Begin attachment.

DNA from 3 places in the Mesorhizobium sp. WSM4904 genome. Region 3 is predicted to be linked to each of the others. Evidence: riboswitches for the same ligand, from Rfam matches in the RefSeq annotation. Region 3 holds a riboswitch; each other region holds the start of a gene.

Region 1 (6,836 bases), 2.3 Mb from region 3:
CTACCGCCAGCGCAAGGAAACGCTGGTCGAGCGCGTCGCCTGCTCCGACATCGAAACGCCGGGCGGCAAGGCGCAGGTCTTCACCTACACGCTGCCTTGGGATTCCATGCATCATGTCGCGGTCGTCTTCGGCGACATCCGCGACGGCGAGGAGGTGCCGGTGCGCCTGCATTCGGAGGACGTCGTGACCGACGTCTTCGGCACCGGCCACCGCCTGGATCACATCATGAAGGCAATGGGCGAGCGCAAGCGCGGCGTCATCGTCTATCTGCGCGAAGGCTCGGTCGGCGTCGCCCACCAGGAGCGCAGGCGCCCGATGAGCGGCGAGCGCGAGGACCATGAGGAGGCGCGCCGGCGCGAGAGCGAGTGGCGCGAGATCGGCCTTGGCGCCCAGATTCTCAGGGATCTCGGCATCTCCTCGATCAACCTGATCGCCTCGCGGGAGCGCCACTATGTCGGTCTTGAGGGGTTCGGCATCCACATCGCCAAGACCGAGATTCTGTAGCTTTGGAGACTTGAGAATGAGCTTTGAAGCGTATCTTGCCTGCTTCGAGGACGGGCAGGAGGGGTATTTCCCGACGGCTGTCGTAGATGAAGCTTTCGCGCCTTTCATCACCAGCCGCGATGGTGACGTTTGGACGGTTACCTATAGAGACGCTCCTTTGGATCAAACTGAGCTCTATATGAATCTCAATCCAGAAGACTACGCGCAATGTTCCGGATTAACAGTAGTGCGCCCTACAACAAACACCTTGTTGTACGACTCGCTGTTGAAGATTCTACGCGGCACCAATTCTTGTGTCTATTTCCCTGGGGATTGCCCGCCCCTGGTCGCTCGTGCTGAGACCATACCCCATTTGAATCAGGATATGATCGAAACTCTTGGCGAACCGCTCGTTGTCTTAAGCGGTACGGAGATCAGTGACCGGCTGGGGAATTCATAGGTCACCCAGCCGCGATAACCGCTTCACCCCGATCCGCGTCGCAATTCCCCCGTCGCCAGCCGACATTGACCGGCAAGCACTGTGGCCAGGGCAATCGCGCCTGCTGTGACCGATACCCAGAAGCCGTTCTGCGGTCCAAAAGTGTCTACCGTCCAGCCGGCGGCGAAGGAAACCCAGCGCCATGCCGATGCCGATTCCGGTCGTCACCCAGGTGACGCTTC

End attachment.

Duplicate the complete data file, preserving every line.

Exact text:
DNA from 3 places in the Mesorhizobium sp. WSM4904 genome. Region 3 is predicted to be linked to each of the others. Evidence: riboswitches for the same ligand, from Rfam matches in the RefSeq annotation. Region 3 holds a riboswitch; each other region holds the start of a gene.

Region 1 (6,836 bases), 2.3 Mb from region 3:
CTACCGCCAGCGCAAGGAAACGCTGGTCGAGCGCGTCGCCTGCTCCGACATCGAAACGCCGGGCGGCAAGGCGCAGGTCTTCACCTACACGCTGCCTTGGGATTCCATGCATCATGTCGCGGTCGTCTTCGGCGACATCCGCGACGGCGAGGAGGTGCCGGTGCGCCTGCATTCGGAGGACGTCGTGACCGACGTCTTCGGCACCGGCCACCGCCTGGATCACATCATGAAGGCAATGGGCGAGCGCAAGCGCGGCGTCATCGTCTATCTGCGCGAAGGCTCGGTCGGCGTCGCCCACCAGGAGCGCAGGCGCCCGATGAGCGGCGAGCGCGAGGACCATGAGGAGGCGCGCCGGCGCGAGAGCGAGTGGCGCGAGATCGGCCTTGGCGCCCAGATTCTCAGGGATCTCGGCATCTCCTCGATCAACCTGATCGCCTCGCGGGAGCGCCACTATGTCGGTCTTGAGGGGTTCGGCATCCACATCGCCAAGACCGAGATTCTGTAGCTTTGGAGACTTGAGAATGAGCTTTGAAGCGTATCTTGCCTGCTTCGAGGACGGGCAGGAGGGGTATTTCCCGACGGCTGTCGTAGATGAAGCTTTCGCGCCTTTCATCACCAGCCGCGATGGTGACGTTTGGACGGTTACCTATAGAGACGCTCCTTTGGATCAAACTGAGCTCTATATGAATCTCAATCCAGAAGACTACGCGCAATGTTCCGGATTAACAGTAGTGCGCCCTACAACAAACACCTTGTTGTACGACTCGCTGTTGAAGATTCTACGCGGCACCAATTCTTGTGTCTATTTCCCTGGGGATTGCCCGCCCCTGGTCGCTCGTGCTGAGACCATACCCCATTTGAATCAGGATATGATCGAAACTCTTGGCGAACCGCTCGTTGTCTTAAGCGGTACGGAGATCAGTGACCGGCTGGGGAATTCATAGGTCACCCAGCCGCGATAACCGCTTCACCCCGATCCGCGTCGCAATTCCCCCGTCGCCAGCCGACATTGACCGGCAAGCACTGTGGCCAGGGCAATCGCGCCTGCTGTGACCGATACCCAGAAGCCGTTCTGCGGTCCAAAAGTGTCTACCGTCCAGCCGGCGGCGAAGGAAACCCAGCGCCATGCCGATGCCGATTCCGGTCGTCACCCAGGTGACGCTTC